In early March 2004, New Mexico Governor Bill Richardson signed into law a measure (SB 43) that requires investor-owned electric utilities to produce or buy increasing amounts of renewable energy. Renewables must make up 5 percent of the utilities' sales by 2006, and 10 percent by the year 2011. The law leaves a tiny hole that would allow utilities to ignore the new law through a provision for a PRC-established "reasonable cost threshold" beyond which a utility would not be required to add renewable energy to its energy supply portfolio. More...
In September 2004, The New York State Public Service Commission (PSC) adopted a renewable energy portfolio standard that requires 25 percent of the state's electricity to be supplied from renewable energy sources by 2013. The NY RPS will require about 3,700 megawatts (MW) of new renewable fueled electricity projects to come on-line between 2006 and 2013. The NY RPS also requires a portion of the renewables to come from customer-sited generation. More...
The Arizona Corporate Commission (ACC) adopted an Environmental Portfolio Standard in 2001 that required utilities to have 1.1 percent of sales from renewables by 2007. The program did not work. A new plan was announced in August 2005. The ACC’s new plan will require utilities to procure 15% of the state’s electricity from renewable resources by 2025. The ACC voted to require that 30% of the EPS requirement be met by local onsite renewables installed by homes and businesses.. More...
technorati UCS, electricity, renewable, regulations, legislation
Ever since President Bush said the word "switchgrass" in the State of the Union address, people have been curious about the role this particular feedstock will play in solving the energy crisis. The theory goes that corn is almost a net energy loser because we put as much petroleum energy into plowing, seeding, fertilizing, harvesting, and distilling corn into ethanol as we get out of it. Switchgrass, which grows like a weed natively in parts of the country that are otherwise considered unarable, does not need nearly as much energy input to grow or cultivate with irrigation.
In an article posted on The Oil Drum blog, contributor named "Kyle" wrote a piece about what he considers the "rural legends" about switchgrass, to set the record straight. His main point is that it is NOT substantially cheaper as a feedstock than corn for producing ethanol.
That may be true but it doesn't mean that it shouldn't be considered a feedstock option for ethanol. Read the article to see his response to each "rural legend" - here are a few excerpts:
Life in a Grass House
by Kyle, contributor to The Oil Drum blog
Switchgrass is a perennial grass native to the great plains, suitable for marginal lands because it grows well with relatively moderate inputs and can effectively protect soil against erosion. So far so good - one of the major attractions to switchgrass is that it is more environmentally friendly than corn....
This is why so many folks are beating their drums over switchgrass - in theory, it can be grown on marginal lands with ethanol yields 3 times that of corn with "minimal inputs." From this description, one gets the sense of legends in the making. Let's take a critical look at some of them.
Legend 1: Switchgrass does not require fertilizer or irrigation (America's strategic imperative: a "Manhattan Project" for energy by Lt. Col. John Amidon).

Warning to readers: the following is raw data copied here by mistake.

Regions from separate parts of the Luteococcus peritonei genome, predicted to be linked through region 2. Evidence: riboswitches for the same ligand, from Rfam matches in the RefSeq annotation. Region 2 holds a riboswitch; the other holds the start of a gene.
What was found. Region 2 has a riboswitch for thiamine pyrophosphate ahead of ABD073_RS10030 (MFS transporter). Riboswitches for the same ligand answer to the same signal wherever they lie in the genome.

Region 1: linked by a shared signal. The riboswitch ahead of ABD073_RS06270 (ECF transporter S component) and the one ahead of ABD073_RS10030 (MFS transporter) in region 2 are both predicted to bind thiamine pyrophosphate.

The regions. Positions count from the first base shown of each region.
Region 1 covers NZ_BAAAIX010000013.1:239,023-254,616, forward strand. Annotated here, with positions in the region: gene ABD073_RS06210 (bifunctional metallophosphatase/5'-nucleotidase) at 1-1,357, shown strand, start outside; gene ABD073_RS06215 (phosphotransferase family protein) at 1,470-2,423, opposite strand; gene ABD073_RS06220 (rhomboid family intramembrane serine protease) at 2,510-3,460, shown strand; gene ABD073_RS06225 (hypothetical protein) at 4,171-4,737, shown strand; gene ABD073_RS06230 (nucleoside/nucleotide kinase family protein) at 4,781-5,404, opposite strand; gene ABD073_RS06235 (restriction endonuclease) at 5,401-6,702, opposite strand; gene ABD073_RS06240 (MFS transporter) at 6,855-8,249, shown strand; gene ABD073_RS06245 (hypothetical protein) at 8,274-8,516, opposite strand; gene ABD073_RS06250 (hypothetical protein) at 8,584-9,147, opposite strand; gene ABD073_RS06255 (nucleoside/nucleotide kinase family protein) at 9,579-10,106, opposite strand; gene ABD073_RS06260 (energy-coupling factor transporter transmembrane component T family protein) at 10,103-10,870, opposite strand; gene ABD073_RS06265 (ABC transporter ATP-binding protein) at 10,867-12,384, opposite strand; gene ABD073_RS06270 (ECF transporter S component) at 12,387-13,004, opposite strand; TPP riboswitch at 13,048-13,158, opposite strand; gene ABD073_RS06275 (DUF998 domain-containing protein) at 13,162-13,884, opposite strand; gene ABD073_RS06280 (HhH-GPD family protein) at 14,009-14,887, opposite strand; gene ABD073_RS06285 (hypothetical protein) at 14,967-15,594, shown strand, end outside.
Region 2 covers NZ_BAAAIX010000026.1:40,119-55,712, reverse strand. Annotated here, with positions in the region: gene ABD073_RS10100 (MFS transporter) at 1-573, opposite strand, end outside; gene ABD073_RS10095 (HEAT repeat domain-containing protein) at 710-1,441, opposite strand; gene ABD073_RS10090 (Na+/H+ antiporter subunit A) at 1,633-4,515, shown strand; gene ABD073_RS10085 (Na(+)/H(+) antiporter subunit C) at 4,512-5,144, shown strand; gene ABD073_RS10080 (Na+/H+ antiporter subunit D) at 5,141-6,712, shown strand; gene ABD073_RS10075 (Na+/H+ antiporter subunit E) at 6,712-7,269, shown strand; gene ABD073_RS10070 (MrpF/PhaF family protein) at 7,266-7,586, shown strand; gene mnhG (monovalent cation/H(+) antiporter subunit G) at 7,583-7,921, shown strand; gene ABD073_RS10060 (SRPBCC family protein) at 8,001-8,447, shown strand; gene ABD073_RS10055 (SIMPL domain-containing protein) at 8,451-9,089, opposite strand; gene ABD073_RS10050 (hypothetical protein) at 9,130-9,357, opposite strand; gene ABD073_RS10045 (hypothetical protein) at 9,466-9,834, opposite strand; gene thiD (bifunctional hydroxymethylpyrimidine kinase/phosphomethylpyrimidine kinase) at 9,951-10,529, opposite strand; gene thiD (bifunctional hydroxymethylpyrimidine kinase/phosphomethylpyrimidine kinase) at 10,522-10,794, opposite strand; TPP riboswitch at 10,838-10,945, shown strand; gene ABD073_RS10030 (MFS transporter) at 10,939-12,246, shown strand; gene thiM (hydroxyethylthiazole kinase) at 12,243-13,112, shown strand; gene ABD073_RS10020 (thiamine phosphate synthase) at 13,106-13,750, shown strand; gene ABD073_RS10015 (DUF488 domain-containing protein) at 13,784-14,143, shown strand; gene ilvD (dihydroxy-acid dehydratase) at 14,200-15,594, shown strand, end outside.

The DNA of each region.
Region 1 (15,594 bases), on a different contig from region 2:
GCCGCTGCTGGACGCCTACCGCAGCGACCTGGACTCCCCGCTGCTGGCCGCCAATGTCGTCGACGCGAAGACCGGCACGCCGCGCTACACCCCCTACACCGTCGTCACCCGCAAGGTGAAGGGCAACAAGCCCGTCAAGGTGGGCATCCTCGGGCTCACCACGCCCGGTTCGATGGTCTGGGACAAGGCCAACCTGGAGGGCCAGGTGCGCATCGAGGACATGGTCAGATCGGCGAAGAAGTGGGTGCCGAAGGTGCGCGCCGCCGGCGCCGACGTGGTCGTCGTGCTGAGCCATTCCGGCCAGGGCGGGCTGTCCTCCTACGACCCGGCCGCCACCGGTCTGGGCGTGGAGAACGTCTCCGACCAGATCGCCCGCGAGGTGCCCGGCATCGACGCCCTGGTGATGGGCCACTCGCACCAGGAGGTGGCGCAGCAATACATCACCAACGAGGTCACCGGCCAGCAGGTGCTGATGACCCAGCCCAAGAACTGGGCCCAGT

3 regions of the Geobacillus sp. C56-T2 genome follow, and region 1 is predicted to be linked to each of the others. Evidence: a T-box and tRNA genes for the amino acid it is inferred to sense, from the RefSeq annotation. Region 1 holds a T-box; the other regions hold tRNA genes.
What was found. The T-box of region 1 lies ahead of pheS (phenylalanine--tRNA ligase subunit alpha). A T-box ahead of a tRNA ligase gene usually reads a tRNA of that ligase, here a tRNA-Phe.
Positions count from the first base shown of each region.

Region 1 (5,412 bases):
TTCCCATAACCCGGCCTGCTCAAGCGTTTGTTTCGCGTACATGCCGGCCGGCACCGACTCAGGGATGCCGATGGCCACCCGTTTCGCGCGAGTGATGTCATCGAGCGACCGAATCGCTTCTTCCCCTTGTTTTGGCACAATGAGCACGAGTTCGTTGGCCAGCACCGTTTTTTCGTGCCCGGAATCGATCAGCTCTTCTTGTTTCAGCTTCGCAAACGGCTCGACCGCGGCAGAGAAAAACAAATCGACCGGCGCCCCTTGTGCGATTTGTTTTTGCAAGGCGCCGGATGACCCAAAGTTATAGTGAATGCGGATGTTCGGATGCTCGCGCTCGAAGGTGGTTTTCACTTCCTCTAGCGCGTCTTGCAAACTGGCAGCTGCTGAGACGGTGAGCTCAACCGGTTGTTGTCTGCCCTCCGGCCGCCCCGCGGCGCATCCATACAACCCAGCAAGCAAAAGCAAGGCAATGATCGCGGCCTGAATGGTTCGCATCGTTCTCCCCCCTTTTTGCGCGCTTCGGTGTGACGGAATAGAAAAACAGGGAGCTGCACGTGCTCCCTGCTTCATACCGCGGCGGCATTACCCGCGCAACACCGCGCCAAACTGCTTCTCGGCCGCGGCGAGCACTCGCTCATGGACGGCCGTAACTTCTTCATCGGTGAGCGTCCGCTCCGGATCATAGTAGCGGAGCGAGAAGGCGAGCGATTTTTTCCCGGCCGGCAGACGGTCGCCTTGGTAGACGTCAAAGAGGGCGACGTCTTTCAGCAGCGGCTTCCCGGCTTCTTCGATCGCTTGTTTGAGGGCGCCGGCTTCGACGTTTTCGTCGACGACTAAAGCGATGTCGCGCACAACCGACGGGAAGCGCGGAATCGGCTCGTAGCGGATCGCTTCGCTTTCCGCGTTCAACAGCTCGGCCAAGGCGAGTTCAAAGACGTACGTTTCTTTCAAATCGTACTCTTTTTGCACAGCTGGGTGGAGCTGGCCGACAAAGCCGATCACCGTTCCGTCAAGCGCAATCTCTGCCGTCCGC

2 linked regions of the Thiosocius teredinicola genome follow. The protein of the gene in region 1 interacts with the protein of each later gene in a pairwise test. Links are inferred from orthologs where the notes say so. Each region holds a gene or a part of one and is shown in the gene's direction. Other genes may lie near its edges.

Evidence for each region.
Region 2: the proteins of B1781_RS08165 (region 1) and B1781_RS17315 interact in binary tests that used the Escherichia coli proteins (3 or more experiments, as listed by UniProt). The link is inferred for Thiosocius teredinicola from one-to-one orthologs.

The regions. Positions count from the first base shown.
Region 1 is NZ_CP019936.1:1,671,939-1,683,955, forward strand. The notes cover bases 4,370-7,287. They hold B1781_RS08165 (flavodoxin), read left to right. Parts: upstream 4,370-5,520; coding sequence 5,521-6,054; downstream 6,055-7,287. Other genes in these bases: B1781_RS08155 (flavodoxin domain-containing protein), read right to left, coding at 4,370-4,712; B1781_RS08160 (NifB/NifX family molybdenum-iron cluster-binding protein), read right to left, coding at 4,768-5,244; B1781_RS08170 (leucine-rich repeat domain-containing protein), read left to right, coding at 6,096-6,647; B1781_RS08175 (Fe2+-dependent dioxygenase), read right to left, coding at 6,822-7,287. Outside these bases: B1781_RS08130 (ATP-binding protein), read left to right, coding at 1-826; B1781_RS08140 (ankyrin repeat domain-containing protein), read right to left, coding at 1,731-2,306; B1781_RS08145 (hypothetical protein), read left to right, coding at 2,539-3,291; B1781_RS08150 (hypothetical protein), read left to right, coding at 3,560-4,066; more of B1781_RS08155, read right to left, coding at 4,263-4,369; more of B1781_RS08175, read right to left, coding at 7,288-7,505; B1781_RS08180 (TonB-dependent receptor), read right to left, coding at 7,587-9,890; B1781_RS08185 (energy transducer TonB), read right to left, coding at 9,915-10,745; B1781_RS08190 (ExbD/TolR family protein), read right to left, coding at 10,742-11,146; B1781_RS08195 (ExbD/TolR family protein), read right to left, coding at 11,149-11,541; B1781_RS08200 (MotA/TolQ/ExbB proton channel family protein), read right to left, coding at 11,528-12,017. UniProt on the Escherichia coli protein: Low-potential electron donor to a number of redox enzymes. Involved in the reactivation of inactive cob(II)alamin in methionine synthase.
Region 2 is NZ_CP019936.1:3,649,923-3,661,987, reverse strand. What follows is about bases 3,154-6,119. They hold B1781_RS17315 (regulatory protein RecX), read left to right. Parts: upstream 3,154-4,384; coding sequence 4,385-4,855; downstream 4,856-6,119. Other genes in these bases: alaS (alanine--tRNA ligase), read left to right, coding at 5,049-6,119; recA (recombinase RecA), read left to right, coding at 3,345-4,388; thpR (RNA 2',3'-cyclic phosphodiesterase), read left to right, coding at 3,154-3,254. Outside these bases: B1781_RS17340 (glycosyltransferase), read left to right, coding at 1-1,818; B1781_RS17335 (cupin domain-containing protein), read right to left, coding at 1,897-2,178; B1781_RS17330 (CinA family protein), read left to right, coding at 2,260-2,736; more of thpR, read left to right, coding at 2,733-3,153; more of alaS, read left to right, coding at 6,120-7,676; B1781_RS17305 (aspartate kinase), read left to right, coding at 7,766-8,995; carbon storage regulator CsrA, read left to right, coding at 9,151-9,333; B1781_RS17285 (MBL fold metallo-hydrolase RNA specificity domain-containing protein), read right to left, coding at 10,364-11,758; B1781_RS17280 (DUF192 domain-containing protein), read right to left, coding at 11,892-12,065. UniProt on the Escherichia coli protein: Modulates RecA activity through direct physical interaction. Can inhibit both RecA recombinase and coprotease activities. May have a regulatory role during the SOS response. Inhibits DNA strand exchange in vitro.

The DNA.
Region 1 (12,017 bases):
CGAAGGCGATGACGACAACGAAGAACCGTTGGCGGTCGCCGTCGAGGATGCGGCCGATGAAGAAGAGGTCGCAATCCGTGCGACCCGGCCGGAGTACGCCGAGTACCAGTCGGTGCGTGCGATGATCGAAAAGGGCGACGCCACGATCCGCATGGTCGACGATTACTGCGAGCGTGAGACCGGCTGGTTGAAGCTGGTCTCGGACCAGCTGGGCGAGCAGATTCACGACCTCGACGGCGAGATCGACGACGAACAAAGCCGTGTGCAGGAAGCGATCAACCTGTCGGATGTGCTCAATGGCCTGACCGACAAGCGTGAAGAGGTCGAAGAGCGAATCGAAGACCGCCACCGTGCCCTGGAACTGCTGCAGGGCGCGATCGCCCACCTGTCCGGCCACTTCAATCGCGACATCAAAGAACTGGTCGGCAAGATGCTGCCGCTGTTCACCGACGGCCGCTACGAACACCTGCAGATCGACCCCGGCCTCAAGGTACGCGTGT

Legend 2: It is estimated that 15 percent of the North American continent consists of land that is unsuitable for food farming but workable for switchgrass cultivation. If all that land was planted with switchgrass, we could replace every single gallon of gas consumed in the United States with ethanol. (Sam Jaffe, "Independence Way," The Washington Monthly (July/August 2004)).
Legend 3: Switchgrass yields a certain amount now, but in the future, with selective breeding, etc., it will yield much more.
Legend 4: Switchgrass is substantially cheaper as a feedstock than corn for producing ethanol.
What's the moral in all of this? If corn ethanol is marginal on an energy returned on energy invested (EROEI) basis, it is very difficult to argue that biomass grown to make ethanol will be any better. To be blunt, if there are concentrated stocks of waste biomass in place, such as at lumber mills, then biomass ethanol probably makes sense. Otherwise, it appears to be more or less equivalent to corn based ethanol - in other words, a wash.
technorati bioenergy, switchgrass, ethanol, feedstock, The Oil Drum
May 8, 2006
One of my favorite online "hangouts" is the Domestic Fuel Blog, operated by the husband/wife team of Cindy and Chuck Zimmerman. While Cindy writes and posts most of the daily entries, Chuck is traveling from conference to conference, mike in hand, grabbing speakers to give a synopsis of their current message for the attendees. He then publishes the recordings as podcasts on the blog.
This week Chuck is in Phoenix for the Clean Cities Congress and Expo. He caught up with James Boyd who is a member of the California Energy Commission. Mr. Boyd was there to talk about Schwarzenegger's Biofuels Executive Order and to raise expectations for an upcoming CEC action plan to, among other things, develop and deploy cellulosic conversion technologies to help solve fuel and power issues within the state.
You can listen to the podcast by clicking here.
technorati bioenergy, CEC, California, legislation, ethanol, Schwarzenegger, Domestic Fuel Blog
May 7, 2006
When you learn that your favorite cause is about to be given a treatment by 60 Minutes you immediately wonder if you should order catering for a wedding - or a wake. After all, "ethanol" has generated a considerable amount of heat over the years. What America needs right now is more light regarding energy issues.